The Secret Ways You Say "I Love You"
Code helps you bridge the man-woman communication gap.
"Shorthand is a way for women to speak the male language," Love
says. "Men aren't given to nuance. They like quick - doing rather than
talking through things. And they hate having to figure out meaning. Having a
code saves time and energy, so he's happy." In other words, codes help the
two of you meet halfway between the talky female style of communicating and the
silent male style.
Even though codes tend to be male-friendly, we XX's take to cryptic talk
just as much as men do. "Women lead the way with developing a private
language," Love notes, "because women's brains are highly specialized
for reading subtle and nonverbal cues, and for attaching emotion to
language." That's how it happened for Jacque Mellor, 42, of Casselberry,
FL, and her husband. "We always kiss when the clock says 12:34 - a.m. or
p.m. - because that is the time we were married 23 years ago," Jacque says.
"My husband says I'm the one who started it, but he's the one who made it a
Code makes asking for affection less scary.
It's little wonder that so many of us have a signal or password that means,
"Action, please!" "Sex makes us more vulnerable than almost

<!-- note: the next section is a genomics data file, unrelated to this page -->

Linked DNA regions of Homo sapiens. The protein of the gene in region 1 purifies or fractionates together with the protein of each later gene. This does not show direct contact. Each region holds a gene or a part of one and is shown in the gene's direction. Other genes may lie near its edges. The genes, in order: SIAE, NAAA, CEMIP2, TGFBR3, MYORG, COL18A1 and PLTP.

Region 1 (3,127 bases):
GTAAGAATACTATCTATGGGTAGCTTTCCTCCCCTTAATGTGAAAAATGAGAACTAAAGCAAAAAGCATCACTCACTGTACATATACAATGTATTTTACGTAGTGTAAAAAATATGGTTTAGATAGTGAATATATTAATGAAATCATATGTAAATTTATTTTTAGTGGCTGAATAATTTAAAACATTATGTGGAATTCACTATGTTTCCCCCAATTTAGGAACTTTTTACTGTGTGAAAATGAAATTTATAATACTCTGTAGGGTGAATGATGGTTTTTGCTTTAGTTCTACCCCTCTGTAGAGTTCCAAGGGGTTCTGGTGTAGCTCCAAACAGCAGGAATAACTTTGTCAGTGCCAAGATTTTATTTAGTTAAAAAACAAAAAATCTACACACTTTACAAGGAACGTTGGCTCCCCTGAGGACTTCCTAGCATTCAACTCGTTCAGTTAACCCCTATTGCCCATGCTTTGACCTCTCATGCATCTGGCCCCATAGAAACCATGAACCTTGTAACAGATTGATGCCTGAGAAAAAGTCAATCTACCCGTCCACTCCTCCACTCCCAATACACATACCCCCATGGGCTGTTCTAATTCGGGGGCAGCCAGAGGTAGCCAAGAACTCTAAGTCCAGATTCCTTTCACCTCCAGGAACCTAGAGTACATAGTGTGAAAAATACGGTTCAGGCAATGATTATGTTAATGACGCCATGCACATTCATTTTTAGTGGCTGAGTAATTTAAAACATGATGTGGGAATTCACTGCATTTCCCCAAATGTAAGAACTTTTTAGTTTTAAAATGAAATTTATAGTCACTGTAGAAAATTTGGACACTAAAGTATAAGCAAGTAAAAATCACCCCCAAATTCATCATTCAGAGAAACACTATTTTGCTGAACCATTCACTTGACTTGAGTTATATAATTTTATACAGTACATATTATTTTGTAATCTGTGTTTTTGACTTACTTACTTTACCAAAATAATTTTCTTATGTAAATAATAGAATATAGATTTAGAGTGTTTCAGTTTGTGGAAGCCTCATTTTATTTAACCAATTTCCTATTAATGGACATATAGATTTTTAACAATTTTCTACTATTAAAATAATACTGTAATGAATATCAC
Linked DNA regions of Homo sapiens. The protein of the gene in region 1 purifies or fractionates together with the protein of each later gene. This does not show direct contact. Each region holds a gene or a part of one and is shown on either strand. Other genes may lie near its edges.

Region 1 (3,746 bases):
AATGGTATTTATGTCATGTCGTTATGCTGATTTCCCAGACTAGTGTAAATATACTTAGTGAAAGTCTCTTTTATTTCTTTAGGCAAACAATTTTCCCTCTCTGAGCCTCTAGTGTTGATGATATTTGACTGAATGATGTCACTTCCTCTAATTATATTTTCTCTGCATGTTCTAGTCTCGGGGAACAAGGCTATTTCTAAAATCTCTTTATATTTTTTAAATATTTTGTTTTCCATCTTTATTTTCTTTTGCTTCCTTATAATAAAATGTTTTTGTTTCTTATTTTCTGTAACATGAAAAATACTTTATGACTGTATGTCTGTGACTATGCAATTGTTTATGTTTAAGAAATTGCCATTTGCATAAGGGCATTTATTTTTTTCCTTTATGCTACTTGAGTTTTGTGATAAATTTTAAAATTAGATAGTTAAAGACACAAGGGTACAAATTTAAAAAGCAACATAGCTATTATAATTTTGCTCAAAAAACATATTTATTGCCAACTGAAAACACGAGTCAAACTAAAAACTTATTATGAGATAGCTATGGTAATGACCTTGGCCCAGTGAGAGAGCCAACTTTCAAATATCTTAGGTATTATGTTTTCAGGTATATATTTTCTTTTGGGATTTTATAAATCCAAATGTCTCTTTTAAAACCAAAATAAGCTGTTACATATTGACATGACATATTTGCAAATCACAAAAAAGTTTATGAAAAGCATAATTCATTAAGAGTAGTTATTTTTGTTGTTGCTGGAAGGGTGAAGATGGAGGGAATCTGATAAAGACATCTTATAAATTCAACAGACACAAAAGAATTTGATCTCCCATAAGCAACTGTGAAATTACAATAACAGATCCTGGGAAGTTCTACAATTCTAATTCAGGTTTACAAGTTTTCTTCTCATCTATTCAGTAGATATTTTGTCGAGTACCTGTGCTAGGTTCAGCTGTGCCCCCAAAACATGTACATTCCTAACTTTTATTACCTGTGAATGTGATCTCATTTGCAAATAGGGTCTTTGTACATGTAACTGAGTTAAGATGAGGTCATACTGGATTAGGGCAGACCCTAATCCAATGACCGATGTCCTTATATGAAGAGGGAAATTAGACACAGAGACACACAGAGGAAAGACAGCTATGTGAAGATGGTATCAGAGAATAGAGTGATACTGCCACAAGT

anything else," Love points out. After all, being turned down for sex can
make anyone feel inadequate, rejected, or undesirable. "But when you have a
code or cue," she continues, "it takes away that awkward negotiation
and paves the way for true intimacy. It provides an easy way for your partner
to say no without it seeming like a big deal."
And these cues do more than subtly get your point across - they help get
both parties in the proper frame of mind. It makes sense: If you consistently
associate a word or signal with sex - such as if your sex shorthand is
"Orlando," because that was the site of your first overnight together -
with time, that word or signal alone can actually get you both fired up. That's
the case with Christi Mann, 25, and her husband, Dave. "I have a shirt that
I put on when I want to get frisky - it's a gray tank top with a little bunny
on it," says Christi. "Now, every time I put it on, it drives him
You can use code to say "Truce!"
The first thing Wendy Alli ever said to her husband-to-be when she saw him
sitting three bar stools away was, "Want a chip?" She instantly felt
stupid, but it started a conversation that started a real-life love story. And
the phrase now saves the Spring Hill, FL, pair from letting silly fights get in
the way of their good thing. "When we get a little frustrated with each
other, one of us will say, 'Want a chip?' and it brings us back to that moment
when we first met," reports Wendy, 33. "It always makes us